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Pictured: Airplane food, not vegan. Photograph by Robyn Lee.

From a previous eight month stint of living a vegan lifestyle, I can tell you that traveling as a vegan can be a daunting task. Though I'm a believer that being forced to eat on a plane or in an airport food court is not the most enjoyable no matter what your food preferences, vegans have it rough in the land of fried food and mystery ingredients in the terminal and in flight. Most airlines don't provide cuisine in coach—Jet Blue will give you (vegan but oily and gross) Terra Blues, Virgin America might deliver a box of cheese and crackers if there are leftovers from first class and the flight attendant is in a good mood. Wayne Pacelle, CEO of the Humane Society of the U.S., suffers much more than a casual traveler like myself—not only is he vegan, but he's a frequent flier. With all of the restrictions in airports these days, taking approved food on a plane is increasingly more difficult. Pacelle has tried.

On a recent flight I brought a jar of vegan creamy peanut butter with me. The security agent insisted that my carry-on food product was a cream, and therefore a forbidden substance.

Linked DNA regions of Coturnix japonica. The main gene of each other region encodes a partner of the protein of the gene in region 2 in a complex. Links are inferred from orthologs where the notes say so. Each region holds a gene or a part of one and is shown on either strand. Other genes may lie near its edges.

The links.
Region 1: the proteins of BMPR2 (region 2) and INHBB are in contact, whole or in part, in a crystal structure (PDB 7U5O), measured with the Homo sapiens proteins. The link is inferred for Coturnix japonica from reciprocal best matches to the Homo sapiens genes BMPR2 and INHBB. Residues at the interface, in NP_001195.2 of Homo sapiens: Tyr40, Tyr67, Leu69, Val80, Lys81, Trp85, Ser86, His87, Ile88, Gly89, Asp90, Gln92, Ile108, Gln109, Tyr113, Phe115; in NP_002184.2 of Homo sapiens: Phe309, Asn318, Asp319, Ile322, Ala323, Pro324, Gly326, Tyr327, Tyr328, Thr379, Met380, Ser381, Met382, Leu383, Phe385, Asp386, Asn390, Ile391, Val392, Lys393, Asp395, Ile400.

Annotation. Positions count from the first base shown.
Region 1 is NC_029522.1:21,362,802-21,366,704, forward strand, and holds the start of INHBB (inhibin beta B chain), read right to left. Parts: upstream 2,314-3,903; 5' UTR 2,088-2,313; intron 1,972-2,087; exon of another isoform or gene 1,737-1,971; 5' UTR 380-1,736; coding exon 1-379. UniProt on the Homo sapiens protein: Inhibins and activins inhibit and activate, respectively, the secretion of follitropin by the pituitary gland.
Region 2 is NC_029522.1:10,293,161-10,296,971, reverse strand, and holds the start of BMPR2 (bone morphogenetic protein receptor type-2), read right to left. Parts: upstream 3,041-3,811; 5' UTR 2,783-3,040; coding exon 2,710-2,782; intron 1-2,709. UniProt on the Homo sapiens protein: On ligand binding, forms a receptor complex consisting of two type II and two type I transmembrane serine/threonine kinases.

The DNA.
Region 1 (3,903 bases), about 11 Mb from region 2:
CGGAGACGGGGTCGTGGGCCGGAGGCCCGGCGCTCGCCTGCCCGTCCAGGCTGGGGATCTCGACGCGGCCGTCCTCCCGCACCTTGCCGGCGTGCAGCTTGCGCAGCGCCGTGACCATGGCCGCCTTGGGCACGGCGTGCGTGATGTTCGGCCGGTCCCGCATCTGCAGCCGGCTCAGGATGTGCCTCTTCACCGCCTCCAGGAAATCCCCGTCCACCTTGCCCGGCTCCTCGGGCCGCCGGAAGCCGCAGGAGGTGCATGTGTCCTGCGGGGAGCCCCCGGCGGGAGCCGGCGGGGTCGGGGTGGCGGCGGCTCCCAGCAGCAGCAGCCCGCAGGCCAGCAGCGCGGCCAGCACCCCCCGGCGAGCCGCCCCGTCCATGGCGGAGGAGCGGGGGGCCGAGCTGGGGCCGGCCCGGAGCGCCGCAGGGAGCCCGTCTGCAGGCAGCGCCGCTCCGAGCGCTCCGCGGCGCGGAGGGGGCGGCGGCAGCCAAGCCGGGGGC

A rather strange discussion ensued in which I tried to explain that peanut butter was a solid with a “creamy” consistency. Creamy was, in this case, an adjective.

Luckily he was able to take his peanut butter on the flight. However, I'd prefer snacks that are solid, inexpensive and less likely to confuse a TSA agent: fruit leather, whole grain crackers, homemade popped popcorn. While waiting in the airport, it's possible to find a packaged salad that could pass off as edible, but grabbing pizza, a chicken sandwich, or a burger is a convenience that most vegans don't have. Though I'm unfamiliar with airplane food courts around the country, Newark Airport has decent options (including a cereal bar) and SFO seems to have a wide range of cuisines available past the security gates. And—if you're a vegan who can be lazy on occasion—there's always french fries.

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